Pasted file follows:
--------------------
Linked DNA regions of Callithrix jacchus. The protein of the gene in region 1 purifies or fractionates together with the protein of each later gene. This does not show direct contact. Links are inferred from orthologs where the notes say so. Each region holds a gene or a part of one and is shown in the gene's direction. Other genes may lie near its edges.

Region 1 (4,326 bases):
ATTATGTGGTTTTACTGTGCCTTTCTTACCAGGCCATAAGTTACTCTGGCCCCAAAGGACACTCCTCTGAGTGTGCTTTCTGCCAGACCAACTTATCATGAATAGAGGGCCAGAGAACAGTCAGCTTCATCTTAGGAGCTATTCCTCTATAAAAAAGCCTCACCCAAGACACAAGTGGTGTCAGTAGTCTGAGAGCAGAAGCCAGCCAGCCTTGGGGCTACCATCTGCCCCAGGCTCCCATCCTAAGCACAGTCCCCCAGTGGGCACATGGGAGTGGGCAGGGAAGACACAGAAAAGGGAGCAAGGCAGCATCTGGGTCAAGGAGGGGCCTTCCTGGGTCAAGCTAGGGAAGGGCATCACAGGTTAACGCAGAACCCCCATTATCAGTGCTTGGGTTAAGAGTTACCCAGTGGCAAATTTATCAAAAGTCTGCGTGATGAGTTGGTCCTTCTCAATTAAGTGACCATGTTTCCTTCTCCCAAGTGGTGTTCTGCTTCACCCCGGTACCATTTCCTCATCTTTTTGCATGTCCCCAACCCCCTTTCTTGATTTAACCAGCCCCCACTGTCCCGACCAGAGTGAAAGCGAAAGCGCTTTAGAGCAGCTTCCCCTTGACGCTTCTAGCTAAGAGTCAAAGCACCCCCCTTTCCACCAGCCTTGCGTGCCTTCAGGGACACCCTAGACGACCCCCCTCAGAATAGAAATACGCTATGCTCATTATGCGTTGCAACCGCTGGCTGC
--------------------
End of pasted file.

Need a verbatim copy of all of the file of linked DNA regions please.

Linked DNA regions of Callithrix jacchus. The protein of the gene in region 1 purifies or fractionates together with the protein of each later gene. This does not show direct contact. Links are inferred from orthologs where the notes say so. Each region holds a gene or a part of one and is shown in the gene's direction. Other genes may lie near its edges.

Region 1 (4,326 bases):
ATTATGTGGTTTTACTGTGCCTTTCTTACCAGGCCATAAGTTACTCTGGCCCCAAAGGACACTCCTCTGAGTGTGCTTTCTGCCAGACCAACTTATCATGAATAGAGGGCCAGAGAACAGTCAGCTTCATCTTAGGAGCTATTCCTCTATAAAAAAGCCTCACCCAAGACACAAGTGGTGTCAGTAGTCTGAGAGCAGAAGCCAGCCAGCCTTGGGGCTACCATCTGCCCCAGGCTCCCATCCTAAGCACAGTCCCCCAGTGGGCACATGGGAGTGGGCAGGGAAGACACAGAAAAGGGAGCAAGGCAGCATCTGGGTCAAGGAGGGGCCTTCCTGGGTCAAGCTAGGGAAGGGCATCACAGGTTAACGCAGAACCCCCATTATCAGTGCTTGGGTTAAGAGTTACCCAGTGGCAAATTTATCAAAAGTCTGCGTGATGAGTTGGTCCTTCTCAATTAAGTGACCATGTTTCCTTCTCCCAAGTGGTGTTCTGCTTCACCCCGGTACCATTTCCTCATCTTTTTGCATGTCCCCAACCCCCTTTCTTGATTTAACCAGCCCCCACTGTCCCGACCAGAGTGAAAGCGAAAGCGCTTTAGAGCAGCTTCCCCTTGACGCTTCTAGCTAAGAGTCAAAGCACCCCCCTTTCCACCAGCCTTGCGTGCCTTCAGGGACACCCTAGACGACCCCCCTCAGAATAGAAATACGCTATGCTCATTATGCGTTGCAACCGCTGGCTGC